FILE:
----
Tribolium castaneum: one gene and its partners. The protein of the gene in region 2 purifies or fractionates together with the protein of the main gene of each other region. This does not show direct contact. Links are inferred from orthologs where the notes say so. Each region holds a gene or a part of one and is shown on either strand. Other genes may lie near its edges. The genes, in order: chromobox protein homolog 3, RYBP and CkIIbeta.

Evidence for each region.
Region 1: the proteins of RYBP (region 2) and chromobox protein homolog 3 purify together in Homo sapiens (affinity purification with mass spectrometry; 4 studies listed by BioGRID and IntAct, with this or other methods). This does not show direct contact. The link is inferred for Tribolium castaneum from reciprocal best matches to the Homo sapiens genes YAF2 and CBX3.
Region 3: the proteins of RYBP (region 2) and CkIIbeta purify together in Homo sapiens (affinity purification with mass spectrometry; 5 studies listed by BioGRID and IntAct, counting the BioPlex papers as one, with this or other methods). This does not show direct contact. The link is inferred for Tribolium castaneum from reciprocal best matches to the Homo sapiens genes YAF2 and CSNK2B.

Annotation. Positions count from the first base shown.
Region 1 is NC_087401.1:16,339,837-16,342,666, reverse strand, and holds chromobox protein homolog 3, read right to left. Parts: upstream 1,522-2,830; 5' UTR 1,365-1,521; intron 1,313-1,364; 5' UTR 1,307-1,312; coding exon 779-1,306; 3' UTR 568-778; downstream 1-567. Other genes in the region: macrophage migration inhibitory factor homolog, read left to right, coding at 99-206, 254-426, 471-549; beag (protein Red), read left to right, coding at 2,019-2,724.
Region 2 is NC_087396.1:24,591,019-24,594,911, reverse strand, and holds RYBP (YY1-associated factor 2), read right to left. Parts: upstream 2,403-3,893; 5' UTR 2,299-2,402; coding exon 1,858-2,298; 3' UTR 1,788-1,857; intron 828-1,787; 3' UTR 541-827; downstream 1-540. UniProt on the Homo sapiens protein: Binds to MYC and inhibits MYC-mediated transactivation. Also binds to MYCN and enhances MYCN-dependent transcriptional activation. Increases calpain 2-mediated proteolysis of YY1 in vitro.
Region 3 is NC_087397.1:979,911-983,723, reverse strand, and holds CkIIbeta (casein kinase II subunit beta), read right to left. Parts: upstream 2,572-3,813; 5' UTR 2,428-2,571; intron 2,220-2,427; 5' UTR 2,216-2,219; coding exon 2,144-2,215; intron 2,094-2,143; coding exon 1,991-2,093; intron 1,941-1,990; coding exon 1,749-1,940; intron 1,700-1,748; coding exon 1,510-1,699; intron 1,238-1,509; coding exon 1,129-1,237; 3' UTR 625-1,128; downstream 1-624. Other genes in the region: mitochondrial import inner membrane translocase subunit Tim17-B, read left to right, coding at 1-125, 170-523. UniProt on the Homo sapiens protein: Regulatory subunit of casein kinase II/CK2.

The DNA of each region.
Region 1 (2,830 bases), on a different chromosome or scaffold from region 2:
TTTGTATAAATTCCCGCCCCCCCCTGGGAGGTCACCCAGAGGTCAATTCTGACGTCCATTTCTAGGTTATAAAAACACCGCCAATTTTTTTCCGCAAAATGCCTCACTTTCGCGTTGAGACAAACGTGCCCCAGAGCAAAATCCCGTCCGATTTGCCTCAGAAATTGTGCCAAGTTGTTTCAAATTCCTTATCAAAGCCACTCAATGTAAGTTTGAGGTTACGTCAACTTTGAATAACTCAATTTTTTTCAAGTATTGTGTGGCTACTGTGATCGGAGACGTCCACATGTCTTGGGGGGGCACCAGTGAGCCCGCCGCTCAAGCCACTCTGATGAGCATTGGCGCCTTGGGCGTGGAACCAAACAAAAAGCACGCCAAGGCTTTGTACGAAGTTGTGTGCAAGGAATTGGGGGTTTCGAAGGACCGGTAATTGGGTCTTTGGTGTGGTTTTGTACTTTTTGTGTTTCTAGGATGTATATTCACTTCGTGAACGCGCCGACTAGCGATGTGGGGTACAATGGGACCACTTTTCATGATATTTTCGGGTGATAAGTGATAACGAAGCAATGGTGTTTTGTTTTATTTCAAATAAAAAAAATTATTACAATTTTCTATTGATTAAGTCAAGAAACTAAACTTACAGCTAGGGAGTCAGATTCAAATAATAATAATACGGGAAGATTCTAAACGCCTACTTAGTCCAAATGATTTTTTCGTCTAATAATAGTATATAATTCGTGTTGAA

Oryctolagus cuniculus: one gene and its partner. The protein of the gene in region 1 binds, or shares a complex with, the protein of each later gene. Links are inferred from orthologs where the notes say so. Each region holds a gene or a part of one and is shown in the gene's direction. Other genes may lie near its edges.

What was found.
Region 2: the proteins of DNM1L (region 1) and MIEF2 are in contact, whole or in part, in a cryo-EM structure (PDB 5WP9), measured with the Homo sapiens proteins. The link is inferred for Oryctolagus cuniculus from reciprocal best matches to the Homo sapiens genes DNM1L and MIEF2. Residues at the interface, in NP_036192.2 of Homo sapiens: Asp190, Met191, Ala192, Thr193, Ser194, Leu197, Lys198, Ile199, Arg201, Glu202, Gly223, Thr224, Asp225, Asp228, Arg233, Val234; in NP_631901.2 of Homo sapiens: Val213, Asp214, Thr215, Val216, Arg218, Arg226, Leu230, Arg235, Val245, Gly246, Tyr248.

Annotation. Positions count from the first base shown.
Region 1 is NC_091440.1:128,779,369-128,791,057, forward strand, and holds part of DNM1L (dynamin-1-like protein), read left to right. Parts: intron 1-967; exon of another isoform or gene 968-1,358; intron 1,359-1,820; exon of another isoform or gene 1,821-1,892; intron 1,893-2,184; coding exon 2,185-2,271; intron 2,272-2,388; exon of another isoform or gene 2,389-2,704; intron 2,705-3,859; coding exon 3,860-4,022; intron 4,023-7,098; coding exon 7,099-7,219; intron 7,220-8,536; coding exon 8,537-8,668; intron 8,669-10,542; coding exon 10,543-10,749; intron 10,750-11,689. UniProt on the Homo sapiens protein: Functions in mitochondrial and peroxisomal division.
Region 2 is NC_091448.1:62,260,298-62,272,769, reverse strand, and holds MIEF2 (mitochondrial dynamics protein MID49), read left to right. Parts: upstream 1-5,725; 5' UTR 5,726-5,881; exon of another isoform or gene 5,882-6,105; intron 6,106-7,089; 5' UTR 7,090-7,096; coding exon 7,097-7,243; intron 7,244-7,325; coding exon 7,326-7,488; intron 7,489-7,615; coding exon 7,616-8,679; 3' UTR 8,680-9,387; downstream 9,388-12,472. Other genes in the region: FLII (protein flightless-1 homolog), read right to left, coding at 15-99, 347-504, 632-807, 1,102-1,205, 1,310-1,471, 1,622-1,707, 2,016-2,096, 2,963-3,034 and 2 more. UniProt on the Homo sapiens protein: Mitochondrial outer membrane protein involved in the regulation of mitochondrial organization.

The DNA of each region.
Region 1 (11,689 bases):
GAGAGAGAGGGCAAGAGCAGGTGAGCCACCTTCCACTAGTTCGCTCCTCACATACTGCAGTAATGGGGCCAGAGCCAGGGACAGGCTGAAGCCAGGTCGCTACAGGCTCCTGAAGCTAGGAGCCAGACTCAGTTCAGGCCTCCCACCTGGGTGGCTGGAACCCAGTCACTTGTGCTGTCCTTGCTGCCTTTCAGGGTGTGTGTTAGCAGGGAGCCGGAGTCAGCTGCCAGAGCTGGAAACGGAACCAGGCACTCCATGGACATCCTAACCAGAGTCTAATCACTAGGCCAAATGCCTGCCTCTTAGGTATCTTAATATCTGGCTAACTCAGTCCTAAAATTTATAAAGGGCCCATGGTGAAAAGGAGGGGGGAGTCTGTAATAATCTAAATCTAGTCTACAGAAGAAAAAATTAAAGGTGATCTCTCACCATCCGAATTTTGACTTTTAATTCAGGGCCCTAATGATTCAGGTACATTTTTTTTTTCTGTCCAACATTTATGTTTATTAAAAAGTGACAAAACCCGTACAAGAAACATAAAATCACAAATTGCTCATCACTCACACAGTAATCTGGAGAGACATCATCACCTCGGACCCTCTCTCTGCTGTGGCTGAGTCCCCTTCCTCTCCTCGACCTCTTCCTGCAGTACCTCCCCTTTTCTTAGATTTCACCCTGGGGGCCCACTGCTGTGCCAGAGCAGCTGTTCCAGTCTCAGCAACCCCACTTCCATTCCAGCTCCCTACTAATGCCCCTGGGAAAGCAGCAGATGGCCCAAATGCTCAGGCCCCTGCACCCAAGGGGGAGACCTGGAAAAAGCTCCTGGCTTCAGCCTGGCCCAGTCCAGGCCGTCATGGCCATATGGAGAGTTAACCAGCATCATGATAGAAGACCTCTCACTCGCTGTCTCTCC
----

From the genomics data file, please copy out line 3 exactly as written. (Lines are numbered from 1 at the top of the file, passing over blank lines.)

Region 1: the proteins of RYBP (region 2) and chromobox protein homolog 3 purify together in Homo sapiens (affinity purification with mass spectrometry; 4 studies listed by BioGRID and IntAct, with this or other methods). This does not show direct contact. The link is inferred for Tribolium castaneum from reciprocal best matches to the Homo sapiens genes YAF2 and CBX3.